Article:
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These thoughts and feelings that were always whirling around inside of me would slow down and stop completely when I started to focus on creating.  A new-found patience started to grow within.  I could quiet my mind more.  Life became less about imposing my will on people and situations.  I experienced freedom from anger and irritation because I started to realize that there is nowhere else to be but here, now.  It’s been 5 years since I’ve made the decision to become more patient.  My relationships with other people are better, my ability to focus has improved, and I’ve learned to let go of expectations.
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Still, waiting always seems to test me.  The new paintings I’ve been making require a lot of drying time.  The linseed oil needs time to harden.  At first, it looks slick, smooth, and saturated with color.  I let my paintings dry on an old Ikea clothing rack, since I don’t have a lot of space.  As the oil dries over time, the painting starts to look very different from how it started.
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The surface hardens into textures and patterns.  It’s less shiny.
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The colors’ vibrancy also change.
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New shapes and color combinations emerge that I never intended to create.  It makes me realize the importance of being patient.  Not forcing the painting to occur in a set time period allows something more beautiful than what I set out to create to happen on its own.
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It’s almost dry enough to hang, but not quite yet.  Until then, I wait.  Sometimes patiently, sometimes not.  When I catch myself aggressively wondering how long it will take to just be done, I stop.  I think to myself, “Maybe it’s time to make a new painting”, and I move on.
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April 4th, 2014

Ineffable: Knowing When to Stop

“If you don’t know what you are making, how do you know when to stop?” That’s a reasonable question.  Yet it’s difficult to answer.  Maybe I can answer it with a personal story.  I started a new job at the end of August 2013.  It’s in a completely unrelated industry – a real suit and tie type of place.  When I went on my initial interview, we arrived at the question and answer portion.  I brazenly asked if I could remove the existing art work and replace it with my own.  (How’s that for bold?)
I got the job, and it was quite a transition.  I’m the only woman in the office (keep in mind that my previous work environments were the reverse – mostly or entirely female).  I’m also the only aesthete.  Making something for this shared space really preoccupied my thoughts.  It had to be appealing to an audience I knew very little about, and one that would have only one real strong opinion about the work – if they didn’t like it.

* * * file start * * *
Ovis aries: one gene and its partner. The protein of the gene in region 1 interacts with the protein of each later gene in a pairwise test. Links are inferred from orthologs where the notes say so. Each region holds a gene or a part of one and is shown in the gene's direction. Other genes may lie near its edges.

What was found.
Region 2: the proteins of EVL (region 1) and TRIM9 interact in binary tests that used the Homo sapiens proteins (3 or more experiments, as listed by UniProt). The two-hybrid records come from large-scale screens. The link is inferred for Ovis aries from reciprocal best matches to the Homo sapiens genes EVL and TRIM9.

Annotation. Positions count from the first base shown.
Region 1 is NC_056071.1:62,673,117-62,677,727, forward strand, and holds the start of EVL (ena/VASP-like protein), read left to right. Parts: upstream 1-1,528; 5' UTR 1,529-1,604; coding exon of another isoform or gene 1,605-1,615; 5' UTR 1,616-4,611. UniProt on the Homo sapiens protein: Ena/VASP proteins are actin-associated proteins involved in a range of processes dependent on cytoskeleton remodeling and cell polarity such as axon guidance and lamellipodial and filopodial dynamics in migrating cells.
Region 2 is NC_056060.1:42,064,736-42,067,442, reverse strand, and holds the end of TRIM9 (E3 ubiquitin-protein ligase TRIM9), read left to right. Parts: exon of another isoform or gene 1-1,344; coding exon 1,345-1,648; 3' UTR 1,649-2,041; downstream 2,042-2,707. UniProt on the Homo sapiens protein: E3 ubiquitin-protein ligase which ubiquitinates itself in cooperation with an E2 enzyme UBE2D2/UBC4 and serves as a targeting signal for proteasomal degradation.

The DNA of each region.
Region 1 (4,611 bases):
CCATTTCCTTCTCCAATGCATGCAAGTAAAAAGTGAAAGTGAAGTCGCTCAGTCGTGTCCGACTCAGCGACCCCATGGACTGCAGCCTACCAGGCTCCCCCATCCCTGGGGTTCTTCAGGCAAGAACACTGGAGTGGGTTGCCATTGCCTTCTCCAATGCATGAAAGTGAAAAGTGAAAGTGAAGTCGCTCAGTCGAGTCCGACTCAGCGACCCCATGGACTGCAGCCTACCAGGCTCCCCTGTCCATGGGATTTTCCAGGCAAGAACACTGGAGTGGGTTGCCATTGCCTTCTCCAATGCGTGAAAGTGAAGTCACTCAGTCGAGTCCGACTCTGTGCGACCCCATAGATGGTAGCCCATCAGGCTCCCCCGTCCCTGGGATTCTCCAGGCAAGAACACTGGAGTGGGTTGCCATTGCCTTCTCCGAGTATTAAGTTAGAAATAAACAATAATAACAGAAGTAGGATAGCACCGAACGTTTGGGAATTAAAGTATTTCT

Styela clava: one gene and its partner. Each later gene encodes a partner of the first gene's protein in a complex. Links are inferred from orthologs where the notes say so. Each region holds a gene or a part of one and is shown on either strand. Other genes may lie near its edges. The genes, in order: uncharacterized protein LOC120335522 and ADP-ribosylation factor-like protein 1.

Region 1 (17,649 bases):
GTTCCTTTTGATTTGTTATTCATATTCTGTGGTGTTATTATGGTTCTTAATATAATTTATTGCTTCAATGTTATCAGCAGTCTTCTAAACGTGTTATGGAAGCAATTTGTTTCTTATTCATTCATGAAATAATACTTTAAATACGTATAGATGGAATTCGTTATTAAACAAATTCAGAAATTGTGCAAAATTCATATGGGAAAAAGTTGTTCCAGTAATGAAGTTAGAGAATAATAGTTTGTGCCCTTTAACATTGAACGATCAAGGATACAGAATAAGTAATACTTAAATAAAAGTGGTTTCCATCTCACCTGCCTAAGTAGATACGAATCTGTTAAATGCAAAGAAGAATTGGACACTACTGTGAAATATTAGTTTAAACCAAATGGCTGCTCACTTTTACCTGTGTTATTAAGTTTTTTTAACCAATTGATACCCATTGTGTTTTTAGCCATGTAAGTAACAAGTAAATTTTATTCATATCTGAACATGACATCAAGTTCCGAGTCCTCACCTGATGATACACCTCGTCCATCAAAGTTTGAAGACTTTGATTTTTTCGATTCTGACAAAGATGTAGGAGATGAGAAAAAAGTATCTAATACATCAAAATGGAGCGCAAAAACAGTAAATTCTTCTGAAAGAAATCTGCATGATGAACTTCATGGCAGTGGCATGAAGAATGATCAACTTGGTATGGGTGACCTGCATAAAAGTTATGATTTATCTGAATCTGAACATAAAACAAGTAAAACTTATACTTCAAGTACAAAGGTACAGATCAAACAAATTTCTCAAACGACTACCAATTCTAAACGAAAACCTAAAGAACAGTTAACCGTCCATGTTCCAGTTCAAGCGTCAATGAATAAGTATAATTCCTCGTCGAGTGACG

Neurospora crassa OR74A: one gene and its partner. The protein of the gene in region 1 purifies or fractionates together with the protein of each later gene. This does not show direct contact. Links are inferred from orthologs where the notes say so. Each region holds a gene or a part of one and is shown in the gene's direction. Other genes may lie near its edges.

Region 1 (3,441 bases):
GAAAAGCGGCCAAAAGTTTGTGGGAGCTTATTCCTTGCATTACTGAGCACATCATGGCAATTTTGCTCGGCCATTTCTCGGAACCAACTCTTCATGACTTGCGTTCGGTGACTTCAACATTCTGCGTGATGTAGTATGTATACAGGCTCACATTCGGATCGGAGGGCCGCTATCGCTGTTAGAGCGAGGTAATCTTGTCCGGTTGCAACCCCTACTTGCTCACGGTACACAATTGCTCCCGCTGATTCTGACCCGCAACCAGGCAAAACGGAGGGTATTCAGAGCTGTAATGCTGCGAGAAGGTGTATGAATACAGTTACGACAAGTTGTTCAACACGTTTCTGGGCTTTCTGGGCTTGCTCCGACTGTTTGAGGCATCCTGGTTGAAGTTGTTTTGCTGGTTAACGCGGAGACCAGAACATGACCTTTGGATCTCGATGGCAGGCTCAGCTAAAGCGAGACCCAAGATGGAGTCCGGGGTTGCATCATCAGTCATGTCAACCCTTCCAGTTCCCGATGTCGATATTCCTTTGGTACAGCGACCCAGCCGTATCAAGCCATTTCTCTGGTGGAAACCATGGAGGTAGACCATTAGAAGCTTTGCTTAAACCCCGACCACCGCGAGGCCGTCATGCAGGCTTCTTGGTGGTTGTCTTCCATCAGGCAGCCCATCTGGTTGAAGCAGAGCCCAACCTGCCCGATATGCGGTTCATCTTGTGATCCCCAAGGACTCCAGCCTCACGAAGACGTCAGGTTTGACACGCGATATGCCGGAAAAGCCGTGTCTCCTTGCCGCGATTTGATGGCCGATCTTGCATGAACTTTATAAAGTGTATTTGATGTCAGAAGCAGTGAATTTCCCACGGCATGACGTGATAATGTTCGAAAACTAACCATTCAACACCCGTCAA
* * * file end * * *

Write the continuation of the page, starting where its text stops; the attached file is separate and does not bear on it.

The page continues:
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This made me try doing a series of small studies on paper.  I used all kinds things, just doodling all over the page.  I used crayons, and colored pencils and markers, and pens, and ink.  When I started with ink, I used a brush to draw circles all over the paper.  Then I made circles with different colored markers.  Finally, I traced the circles with water and a brush.  The effect?  The colors started to bleed out.  All of the sudden, I saw rain drops hitting a puddle.  That’s when I knew to stop.  When I start to see something – like seaweed or rain drops – the picture is complete.  A feeling of finality washes over me.  (New to my site?  You should read my previous post – the first in the series of explaining the unexplainable.)
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So I had an idea with I approached this canvas.  This allowed me to complete the painting very quickly.  I applied the blue base coat.  Then, I swirled silver paint onto a brush, and whipped the handle in little circles.  I’d have to dip the brush into the can of paint and pull it out quickly – this lets more paint settle on the brush than taking it out slowly.  I mixed black oil paint to a thin consistency and did the same thing.
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I let it dry for a week and half.  It still needed something, so I decided to spatter yellow paint on the surface.  One of the guys commented: “Hey!  It looks great with yellow.”  That was another sign I knew this version was complete – someone so far removed from art could judge it favorably.  A man that I did not know well that had no previous interest in art liked the painting.  I’d say that’s a good point to stop.
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It took another few weeks to decide where to hang it, and which type of frame would look best.  Here’s the finished product:
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March 29th, 2014

New Series: Ineffable

It’s been a while since I’ve written.  I’ve been allowing myself to really run away with my thoughts; explore my ideas more fully, read, and experiment with new media.  Somewhere, I came across this idea:
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This was such a perfect word.  To say what can’t be said.  So much of my personal work is an attempt to express what seems impossible to say.  People often ask me how long it takes me to make a painting, and I struggle to tell them.  Sometimes it can be in one sitting, other times it can take weeks.